Article

Journal of Coastal Conservation

, Volume 1, Issue 1, pp 29-39

First online:

Possibilities for management of coastal foredunes with deteriorated stands ofAmmophila arenaria (marram grass)

  • Putten W. H. van der Affiliated withNetherlands Institute of Ecology
  • , Peters B. A. M. Affiliated withNetherlands Institute of Ecology

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Abstract

Ammophila arenaria (marram grass) is the most important plant species for sand stabilization in European coastal foredunes. Stand degeneration due to poor supply of wind-blown sand enhances the susceptibility for wind erosion when successional species do not become established. ReplantedA. arenaria often fails to become established.

In the present study we examined whether management practices such as mowing, fertilizing, burning or below-ground cutting of plants may be applied to re-establish the vigour ofA. arenaria. Field experiments performed at exposed sites, where naturally succeeding plant species are not supposed to become established due to salt spray, showed that none of the applied methods resulted into enhanced tiller density ofA. arenaria. Thus, further studies are necessary to solve this type of management problem.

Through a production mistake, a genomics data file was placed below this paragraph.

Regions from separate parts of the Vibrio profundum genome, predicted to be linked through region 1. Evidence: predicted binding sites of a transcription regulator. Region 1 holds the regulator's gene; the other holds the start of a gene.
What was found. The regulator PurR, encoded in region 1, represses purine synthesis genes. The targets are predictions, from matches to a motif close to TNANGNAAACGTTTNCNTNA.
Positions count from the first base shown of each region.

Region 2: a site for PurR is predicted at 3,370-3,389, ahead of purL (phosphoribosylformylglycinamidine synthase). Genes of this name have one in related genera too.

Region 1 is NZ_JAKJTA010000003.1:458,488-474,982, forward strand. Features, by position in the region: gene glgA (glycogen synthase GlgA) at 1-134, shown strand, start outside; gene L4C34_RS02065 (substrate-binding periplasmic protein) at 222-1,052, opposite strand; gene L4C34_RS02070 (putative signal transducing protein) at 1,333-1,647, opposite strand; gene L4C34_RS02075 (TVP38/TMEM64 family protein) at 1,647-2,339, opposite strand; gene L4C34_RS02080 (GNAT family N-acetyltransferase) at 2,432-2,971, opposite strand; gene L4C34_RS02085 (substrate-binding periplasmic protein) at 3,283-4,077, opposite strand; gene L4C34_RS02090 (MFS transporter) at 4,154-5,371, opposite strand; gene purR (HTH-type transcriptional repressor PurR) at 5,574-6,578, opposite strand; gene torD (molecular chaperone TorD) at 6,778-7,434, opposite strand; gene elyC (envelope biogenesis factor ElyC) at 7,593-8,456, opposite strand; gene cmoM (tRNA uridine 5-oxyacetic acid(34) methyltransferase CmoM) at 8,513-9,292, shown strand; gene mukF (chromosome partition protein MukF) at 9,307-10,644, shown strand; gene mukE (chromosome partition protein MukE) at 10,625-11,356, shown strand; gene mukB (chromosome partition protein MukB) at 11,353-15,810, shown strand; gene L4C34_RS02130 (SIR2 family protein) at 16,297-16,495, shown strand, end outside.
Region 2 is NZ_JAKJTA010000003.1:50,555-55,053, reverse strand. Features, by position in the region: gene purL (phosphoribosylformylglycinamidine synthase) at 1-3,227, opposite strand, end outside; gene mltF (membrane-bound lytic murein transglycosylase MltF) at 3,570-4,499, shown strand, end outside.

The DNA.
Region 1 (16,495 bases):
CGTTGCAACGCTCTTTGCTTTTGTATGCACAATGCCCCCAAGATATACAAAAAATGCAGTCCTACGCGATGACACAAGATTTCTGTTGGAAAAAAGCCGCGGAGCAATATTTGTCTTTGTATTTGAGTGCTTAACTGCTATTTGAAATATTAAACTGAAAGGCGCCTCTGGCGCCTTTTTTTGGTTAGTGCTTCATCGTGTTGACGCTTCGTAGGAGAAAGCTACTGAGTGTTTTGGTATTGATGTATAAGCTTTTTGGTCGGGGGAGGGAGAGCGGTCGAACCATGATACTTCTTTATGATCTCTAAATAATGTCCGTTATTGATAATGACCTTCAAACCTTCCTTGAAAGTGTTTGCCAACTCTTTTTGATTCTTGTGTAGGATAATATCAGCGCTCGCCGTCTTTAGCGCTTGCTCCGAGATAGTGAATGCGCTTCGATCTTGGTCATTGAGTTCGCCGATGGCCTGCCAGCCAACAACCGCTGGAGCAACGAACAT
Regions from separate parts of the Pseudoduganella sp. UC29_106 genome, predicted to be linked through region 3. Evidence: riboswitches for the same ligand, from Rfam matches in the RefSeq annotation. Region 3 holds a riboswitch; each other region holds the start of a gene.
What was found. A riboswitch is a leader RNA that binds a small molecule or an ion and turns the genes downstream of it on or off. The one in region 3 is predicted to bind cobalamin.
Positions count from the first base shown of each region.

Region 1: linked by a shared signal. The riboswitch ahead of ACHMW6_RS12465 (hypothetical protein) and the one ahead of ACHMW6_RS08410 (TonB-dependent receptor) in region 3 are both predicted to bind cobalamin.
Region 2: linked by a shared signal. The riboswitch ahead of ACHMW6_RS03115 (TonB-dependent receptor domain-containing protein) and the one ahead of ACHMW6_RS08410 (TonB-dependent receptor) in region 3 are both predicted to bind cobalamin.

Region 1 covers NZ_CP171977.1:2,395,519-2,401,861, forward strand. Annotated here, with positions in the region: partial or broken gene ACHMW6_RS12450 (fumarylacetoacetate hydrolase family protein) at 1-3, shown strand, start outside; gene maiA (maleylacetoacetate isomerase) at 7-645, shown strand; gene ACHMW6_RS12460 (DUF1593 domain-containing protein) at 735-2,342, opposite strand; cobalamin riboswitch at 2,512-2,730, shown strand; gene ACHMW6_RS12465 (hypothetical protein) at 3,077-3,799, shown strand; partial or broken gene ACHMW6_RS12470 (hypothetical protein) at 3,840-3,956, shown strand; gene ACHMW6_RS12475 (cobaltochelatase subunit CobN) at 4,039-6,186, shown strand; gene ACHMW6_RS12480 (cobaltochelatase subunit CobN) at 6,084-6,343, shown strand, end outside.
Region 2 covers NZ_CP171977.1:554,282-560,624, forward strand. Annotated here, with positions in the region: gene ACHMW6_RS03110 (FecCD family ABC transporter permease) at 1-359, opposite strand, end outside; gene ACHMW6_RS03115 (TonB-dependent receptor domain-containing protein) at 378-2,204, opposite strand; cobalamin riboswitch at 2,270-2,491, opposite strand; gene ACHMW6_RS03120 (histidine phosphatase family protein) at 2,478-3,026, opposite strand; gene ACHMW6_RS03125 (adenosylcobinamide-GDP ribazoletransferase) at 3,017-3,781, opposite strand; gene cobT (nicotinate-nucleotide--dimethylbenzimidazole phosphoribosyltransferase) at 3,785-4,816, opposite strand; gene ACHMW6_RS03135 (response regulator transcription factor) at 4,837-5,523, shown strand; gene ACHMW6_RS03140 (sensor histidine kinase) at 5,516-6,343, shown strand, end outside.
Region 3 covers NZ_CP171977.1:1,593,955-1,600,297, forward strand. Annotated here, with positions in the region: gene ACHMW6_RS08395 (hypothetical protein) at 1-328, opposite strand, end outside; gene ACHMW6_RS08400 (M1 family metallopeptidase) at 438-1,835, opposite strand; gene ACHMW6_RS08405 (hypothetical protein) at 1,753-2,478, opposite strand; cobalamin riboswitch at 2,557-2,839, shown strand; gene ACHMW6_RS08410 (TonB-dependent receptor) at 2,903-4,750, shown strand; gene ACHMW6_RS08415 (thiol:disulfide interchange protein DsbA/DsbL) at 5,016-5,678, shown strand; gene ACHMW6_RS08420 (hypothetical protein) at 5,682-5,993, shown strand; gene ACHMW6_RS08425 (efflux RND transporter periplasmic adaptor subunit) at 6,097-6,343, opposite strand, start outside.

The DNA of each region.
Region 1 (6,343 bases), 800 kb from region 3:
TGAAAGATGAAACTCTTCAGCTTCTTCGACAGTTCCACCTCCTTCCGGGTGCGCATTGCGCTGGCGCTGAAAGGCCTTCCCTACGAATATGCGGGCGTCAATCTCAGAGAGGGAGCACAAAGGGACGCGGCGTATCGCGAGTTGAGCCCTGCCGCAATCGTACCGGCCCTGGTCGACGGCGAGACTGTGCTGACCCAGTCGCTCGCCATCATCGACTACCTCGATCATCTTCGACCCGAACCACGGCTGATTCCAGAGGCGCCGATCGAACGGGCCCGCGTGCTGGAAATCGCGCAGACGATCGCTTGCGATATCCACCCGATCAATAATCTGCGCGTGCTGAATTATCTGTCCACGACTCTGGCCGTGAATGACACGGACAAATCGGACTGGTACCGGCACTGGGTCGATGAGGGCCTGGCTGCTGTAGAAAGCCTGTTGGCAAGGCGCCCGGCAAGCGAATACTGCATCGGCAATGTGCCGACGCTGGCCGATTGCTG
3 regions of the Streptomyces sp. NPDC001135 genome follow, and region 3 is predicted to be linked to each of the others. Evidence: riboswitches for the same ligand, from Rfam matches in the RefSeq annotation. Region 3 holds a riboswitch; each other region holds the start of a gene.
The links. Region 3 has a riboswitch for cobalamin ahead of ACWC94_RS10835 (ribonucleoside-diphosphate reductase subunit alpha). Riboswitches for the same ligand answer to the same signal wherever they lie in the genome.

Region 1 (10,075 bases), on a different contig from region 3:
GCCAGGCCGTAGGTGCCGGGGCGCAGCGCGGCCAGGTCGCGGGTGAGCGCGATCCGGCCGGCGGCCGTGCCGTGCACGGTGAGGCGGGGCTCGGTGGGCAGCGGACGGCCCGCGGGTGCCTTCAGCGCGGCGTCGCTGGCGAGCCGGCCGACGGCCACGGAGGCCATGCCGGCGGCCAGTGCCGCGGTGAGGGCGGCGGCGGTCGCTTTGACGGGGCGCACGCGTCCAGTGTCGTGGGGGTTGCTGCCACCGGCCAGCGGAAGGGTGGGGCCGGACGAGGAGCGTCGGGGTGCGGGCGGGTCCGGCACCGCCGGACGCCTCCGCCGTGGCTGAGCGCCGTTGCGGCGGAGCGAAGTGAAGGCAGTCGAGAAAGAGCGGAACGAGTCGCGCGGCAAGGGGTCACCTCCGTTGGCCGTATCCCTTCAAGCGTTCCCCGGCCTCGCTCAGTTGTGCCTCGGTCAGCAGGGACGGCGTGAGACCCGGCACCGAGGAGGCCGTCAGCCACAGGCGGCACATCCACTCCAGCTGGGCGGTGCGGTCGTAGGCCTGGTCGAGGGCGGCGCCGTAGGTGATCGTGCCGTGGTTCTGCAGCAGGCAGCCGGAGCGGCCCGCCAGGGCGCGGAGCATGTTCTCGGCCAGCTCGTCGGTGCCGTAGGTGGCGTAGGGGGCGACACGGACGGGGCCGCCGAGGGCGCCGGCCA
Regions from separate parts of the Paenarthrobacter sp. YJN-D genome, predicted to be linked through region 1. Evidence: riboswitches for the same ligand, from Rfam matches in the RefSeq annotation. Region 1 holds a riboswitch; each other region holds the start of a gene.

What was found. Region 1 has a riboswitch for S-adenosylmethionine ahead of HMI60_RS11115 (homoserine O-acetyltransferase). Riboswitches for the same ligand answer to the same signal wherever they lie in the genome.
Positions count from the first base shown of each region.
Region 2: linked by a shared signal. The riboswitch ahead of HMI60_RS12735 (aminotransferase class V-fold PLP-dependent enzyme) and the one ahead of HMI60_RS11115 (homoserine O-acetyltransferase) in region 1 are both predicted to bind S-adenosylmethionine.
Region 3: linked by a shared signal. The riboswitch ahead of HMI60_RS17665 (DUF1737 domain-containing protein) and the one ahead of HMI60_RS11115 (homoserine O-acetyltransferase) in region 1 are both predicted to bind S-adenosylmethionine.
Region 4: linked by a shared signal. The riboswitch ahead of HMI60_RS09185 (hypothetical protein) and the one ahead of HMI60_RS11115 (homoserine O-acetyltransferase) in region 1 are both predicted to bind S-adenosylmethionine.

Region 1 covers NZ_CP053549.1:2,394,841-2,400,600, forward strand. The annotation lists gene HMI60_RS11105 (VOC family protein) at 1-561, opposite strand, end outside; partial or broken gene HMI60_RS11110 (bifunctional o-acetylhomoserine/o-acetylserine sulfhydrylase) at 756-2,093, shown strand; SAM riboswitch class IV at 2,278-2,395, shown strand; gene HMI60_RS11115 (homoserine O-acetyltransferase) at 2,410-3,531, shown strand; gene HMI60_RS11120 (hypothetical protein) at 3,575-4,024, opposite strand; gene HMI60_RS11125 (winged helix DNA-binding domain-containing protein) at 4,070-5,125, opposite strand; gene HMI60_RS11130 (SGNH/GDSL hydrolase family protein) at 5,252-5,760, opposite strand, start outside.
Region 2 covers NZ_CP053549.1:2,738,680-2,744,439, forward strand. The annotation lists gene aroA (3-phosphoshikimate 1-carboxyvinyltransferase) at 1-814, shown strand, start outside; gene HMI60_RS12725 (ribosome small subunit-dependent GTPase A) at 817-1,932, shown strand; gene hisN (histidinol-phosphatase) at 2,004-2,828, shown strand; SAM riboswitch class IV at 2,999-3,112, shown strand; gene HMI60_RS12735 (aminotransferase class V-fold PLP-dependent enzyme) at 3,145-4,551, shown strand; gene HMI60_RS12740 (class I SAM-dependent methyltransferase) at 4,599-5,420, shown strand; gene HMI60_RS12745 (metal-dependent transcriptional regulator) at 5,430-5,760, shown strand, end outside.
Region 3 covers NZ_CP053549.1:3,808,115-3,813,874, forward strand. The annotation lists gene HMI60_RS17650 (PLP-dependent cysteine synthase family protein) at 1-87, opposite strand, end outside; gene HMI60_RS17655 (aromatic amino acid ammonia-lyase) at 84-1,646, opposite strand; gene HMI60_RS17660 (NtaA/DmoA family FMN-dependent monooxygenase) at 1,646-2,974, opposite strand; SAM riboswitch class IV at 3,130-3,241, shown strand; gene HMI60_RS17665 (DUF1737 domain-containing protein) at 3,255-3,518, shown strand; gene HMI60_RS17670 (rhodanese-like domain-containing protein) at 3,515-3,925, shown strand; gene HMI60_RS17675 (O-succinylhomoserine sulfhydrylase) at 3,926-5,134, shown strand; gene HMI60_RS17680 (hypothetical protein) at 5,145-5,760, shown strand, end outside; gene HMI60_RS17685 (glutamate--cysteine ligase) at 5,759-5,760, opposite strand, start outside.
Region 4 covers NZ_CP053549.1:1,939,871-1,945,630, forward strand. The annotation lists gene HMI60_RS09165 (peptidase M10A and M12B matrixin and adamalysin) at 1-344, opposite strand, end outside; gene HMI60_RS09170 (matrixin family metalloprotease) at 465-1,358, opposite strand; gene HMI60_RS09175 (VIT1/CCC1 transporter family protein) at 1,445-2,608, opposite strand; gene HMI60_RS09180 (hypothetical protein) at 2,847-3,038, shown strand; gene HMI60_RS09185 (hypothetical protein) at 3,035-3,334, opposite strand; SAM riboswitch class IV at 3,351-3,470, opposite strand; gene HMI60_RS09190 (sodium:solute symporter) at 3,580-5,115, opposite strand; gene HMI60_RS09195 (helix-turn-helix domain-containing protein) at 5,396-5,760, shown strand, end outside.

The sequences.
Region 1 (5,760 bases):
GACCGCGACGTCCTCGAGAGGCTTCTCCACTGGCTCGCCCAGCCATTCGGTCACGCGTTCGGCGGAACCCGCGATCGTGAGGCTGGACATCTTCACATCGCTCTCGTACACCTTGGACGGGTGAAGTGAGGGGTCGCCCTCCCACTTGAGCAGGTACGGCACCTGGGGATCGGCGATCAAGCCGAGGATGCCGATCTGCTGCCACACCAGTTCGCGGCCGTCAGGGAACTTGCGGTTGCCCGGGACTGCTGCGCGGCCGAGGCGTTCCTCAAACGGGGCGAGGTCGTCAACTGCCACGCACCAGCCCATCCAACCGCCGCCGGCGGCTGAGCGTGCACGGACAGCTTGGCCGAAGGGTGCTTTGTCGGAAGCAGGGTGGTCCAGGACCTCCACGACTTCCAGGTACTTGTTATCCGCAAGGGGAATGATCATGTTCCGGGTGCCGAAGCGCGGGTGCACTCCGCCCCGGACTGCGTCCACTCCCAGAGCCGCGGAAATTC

At the leeward side of foredunes, the successional speciesFestuca rubra ssp.arenaria andElymus athericus could be established successfully as both pre-grown seedlings and planted bundles of cuttings (all further experiments were fertilized). When planted in spring, cuttings of successional plant species established less than those planted in early winter. Water repellency of the sand surface is supposed to be the main cause for this. Pre-grown seedlings were less susceptible for the season of planting. Direct sowing was not effective. Rabbit browsing had to be omitted to obtain successful establishment. When living rhizomes of successional plant species were still present in the soil profile, fencing alone turned out to be effective to re-establish vegetation at initially bare sites.

Keywords

Generative propagation Planting time Rabbit grazing Sand stabilization Succession Vegetative propagation Water repellency